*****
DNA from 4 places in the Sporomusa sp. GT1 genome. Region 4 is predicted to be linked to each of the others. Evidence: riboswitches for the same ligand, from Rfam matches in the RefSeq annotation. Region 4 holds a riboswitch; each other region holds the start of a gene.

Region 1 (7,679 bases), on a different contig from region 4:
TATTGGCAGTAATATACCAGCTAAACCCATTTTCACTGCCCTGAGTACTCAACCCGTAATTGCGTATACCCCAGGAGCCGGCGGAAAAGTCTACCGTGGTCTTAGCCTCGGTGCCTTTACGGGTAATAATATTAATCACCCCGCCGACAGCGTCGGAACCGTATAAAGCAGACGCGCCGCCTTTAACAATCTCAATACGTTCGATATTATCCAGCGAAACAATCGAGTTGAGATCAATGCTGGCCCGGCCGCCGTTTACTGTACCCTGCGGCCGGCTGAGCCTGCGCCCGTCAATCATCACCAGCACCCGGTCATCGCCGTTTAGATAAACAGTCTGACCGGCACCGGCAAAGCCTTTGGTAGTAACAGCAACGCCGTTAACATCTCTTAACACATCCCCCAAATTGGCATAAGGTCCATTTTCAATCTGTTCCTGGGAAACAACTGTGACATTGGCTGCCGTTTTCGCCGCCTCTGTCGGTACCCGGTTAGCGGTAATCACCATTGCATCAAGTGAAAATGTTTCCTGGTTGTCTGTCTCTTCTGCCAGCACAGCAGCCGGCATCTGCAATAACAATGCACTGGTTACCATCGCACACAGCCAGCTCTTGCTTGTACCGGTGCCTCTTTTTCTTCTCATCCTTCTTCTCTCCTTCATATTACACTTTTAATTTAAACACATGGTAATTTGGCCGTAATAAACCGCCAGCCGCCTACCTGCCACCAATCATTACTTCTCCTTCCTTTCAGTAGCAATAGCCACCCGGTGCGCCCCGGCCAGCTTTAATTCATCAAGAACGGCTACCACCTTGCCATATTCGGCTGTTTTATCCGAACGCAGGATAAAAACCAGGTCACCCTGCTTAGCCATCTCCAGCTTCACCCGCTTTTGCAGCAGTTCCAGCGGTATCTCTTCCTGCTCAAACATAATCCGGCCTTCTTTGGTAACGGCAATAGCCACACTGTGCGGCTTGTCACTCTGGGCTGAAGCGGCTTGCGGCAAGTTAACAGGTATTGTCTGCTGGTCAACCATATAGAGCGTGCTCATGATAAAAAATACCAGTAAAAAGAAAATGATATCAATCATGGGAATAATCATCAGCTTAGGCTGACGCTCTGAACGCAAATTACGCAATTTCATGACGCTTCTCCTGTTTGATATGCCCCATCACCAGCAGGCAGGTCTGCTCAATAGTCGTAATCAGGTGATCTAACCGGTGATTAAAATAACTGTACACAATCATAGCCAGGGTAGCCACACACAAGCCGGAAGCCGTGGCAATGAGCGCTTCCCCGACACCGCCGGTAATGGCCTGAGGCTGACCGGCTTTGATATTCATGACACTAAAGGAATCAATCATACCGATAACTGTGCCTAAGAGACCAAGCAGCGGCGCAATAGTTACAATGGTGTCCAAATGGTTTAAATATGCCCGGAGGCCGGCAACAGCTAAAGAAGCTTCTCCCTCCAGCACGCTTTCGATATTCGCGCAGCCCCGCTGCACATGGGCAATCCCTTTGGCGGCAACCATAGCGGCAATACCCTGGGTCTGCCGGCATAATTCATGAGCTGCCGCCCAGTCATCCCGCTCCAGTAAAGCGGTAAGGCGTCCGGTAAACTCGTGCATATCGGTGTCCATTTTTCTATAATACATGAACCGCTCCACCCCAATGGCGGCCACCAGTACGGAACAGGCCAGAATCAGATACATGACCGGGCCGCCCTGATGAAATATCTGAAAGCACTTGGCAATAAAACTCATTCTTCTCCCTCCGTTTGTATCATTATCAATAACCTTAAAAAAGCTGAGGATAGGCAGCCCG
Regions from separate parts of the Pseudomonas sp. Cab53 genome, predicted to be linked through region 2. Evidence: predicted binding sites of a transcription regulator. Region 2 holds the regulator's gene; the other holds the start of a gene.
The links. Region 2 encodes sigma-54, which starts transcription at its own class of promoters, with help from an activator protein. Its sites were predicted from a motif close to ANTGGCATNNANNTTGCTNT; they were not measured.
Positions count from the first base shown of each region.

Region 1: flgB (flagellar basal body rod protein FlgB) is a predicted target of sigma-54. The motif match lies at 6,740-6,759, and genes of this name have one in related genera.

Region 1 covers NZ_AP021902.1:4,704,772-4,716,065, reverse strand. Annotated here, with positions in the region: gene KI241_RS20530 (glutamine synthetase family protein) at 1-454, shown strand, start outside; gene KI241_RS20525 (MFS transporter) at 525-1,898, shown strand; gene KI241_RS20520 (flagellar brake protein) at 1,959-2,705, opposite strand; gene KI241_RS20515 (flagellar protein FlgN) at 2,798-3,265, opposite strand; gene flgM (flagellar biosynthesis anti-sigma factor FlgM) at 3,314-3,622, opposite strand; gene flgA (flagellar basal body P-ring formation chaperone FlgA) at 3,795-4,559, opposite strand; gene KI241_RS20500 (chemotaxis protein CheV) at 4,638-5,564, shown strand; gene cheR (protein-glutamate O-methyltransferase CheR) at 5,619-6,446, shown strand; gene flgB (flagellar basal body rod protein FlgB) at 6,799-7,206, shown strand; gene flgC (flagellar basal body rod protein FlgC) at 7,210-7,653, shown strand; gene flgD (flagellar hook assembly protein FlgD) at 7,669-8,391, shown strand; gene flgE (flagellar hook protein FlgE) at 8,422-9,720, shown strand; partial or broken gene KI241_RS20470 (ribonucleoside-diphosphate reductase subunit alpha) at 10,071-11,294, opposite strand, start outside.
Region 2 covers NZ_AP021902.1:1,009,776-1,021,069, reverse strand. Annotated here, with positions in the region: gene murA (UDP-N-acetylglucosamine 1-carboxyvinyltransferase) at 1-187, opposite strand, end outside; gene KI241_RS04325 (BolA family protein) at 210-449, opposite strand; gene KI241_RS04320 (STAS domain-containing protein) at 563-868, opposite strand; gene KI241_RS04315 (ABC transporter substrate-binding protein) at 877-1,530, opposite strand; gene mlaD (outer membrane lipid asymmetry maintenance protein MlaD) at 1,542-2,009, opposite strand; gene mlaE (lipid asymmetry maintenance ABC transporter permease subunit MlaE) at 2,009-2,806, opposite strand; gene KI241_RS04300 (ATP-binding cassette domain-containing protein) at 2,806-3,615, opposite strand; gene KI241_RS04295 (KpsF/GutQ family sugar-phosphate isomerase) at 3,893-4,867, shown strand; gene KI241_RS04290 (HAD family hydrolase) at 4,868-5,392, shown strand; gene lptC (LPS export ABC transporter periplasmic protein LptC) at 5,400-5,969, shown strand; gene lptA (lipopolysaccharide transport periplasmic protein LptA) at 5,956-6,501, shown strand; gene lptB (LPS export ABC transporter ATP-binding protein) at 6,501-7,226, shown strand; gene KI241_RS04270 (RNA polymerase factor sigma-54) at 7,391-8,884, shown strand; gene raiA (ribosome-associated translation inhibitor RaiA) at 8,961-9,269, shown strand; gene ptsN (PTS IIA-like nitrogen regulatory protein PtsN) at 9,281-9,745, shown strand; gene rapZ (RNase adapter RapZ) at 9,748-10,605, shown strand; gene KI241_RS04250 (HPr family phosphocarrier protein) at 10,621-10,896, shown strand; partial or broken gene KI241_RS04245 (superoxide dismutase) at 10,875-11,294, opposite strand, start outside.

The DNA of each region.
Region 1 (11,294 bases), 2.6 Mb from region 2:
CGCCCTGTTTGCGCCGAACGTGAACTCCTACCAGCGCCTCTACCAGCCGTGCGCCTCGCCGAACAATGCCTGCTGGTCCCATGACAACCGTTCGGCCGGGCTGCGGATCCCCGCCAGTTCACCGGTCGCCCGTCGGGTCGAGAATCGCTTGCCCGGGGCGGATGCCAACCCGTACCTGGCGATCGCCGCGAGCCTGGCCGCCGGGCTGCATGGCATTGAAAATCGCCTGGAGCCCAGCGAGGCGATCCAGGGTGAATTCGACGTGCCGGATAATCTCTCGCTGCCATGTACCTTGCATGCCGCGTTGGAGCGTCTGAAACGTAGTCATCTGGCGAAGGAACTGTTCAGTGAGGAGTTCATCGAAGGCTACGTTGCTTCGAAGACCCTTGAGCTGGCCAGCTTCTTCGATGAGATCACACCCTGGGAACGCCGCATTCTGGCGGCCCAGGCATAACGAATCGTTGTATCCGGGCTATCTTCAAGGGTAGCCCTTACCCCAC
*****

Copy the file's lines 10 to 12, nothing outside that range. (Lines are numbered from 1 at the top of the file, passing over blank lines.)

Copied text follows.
The DNA of each region.
Region 1 (11,294 bases), 2.6 Mb from region 2:
CGCCCTGTTTGCGCCGAACGTGAACTCCTACCAGCGCCTCTACCAGCCGTGCGCCTCGCCGAACAATGCCTGCTGGTCCCATGACAACCGTTCGGCCGGGCTGCGGATCCCCGCCAGTTCACCGGTCGCCCGTCGGGTCGAGAATCGCTTGCCCGGGGCGGATGCCAACCCGTACCTGGCGATCGCCGCGAGCCTGGCCGCCGGGCTGCATGGCATTGAAAATCGCCTGGAGCCCAGCGAGGCGATCCAGGGTGAATTCGACGTGCCGGATAATCTCTCGCTGCCATGTACCTTGCATGCCGCGTTGGAGCGTCTGAAACGTAGTCATCTGGCGAAGGAACTGTTCAGTGAGGAGTTCATCGAAGGCTACGTTGCTTCGAAGACCCTTGAGCTGGCCAGCTTCTTCGATGAGATCACACCCTGGGAACGCCGCATTCTGGCGGCCCAGGCATAACGAATCGTTGTATCCGGGCTATCTTCAAGGGTAGCCCTTACCCCAC